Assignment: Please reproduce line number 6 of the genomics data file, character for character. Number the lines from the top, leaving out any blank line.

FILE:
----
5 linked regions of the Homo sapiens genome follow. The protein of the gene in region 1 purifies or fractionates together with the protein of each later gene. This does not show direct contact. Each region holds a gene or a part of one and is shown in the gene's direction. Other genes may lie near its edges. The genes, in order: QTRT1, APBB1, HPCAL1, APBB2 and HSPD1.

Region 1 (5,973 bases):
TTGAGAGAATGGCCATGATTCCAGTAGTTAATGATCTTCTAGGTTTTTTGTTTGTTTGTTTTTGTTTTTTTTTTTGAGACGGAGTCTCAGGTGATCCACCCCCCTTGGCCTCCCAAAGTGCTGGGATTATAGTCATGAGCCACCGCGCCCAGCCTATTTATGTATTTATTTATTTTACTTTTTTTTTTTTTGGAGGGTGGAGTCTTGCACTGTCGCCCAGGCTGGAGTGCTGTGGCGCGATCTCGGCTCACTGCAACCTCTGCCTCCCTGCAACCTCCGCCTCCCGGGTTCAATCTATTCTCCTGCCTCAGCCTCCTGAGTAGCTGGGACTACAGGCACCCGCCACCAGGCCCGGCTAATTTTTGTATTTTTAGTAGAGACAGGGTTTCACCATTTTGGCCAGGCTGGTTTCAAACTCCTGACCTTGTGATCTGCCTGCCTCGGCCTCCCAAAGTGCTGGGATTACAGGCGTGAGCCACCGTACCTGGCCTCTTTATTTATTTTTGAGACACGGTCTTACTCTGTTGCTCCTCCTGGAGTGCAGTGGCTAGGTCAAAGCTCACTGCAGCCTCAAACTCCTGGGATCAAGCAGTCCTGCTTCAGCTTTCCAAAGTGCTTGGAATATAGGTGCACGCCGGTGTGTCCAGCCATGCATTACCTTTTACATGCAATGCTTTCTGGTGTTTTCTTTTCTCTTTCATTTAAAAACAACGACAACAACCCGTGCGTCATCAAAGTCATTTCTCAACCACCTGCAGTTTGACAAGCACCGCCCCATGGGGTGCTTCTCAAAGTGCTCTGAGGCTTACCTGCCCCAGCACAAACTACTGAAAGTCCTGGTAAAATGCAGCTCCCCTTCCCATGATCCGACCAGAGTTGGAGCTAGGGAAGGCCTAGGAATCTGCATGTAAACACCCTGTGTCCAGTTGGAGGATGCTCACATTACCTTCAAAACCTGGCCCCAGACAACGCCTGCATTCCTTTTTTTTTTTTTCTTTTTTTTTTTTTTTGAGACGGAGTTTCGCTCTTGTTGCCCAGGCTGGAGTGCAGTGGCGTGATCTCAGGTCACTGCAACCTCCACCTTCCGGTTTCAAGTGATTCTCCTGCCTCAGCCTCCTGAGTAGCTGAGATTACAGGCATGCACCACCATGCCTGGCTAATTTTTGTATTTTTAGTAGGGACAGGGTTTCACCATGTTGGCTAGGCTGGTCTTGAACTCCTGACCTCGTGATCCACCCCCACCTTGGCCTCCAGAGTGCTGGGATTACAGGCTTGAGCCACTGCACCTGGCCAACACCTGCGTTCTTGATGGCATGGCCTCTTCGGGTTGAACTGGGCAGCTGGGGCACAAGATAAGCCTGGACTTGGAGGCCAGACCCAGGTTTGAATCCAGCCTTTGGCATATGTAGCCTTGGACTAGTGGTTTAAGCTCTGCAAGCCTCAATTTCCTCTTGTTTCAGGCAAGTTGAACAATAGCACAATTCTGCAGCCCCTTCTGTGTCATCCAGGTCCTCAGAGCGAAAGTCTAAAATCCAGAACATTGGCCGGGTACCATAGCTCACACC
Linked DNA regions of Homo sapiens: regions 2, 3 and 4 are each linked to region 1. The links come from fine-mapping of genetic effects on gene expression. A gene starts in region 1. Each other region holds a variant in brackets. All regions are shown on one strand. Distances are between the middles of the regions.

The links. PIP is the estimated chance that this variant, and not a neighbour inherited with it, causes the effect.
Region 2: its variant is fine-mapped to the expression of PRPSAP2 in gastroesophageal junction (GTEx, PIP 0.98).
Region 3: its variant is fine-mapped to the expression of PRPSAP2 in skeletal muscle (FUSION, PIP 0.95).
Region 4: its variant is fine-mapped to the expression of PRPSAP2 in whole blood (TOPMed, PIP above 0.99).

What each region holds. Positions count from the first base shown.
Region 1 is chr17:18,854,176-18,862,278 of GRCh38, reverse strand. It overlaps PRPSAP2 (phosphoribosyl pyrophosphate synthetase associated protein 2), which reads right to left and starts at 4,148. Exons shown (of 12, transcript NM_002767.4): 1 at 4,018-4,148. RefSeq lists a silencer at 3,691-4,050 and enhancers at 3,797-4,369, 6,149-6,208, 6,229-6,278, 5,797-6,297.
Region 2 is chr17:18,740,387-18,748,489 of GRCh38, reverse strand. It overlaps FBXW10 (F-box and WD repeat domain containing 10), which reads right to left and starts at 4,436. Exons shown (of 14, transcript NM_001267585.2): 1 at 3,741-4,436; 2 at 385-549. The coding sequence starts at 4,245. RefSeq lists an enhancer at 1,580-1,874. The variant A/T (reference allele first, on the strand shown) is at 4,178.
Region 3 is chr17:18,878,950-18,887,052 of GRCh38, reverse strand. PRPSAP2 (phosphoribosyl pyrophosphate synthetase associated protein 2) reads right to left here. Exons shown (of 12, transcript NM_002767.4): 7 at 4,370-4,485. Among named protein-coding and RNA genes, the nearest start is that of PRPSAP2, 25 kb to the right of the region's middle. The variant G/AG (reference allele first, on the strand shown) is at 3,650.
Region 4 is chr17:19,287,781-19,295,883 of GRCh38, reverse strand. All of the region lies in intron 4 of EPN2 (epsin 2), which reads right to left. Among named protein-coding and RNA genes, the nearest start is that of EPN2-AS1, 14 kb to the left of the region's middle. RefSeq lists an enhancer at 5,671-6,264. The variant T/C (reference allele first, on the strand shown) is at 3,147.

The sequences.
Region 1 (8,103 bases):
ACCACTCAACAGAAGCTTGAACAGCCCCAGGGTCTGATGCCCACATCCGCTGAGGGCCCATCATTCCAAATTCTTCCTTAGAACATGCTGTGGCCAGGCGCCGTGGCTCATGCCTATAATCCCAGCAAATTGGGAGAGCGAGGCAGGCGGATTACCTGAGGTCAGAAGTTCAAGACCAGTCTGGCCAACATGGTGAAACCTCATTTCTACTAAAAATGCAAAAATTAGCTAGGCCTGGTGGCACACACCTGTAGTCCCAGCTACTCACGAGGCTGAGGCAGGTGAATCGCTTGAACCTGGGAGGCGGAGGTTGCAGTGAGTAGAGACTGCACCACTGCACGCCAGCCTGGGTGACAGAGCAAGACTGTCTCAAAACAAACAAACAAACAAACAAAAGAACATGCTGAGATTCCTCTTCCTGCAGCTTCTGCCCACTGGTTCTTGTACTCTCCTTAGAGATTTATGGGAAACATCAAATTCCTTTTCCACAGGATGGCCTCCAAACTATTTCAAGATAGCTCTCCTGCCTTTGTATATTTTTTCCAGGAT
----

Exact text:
Region 2: its variant is fine-mapped to the expression of PRPSAP2 in gastroesophageal junction (GTEx, PIP 0.98).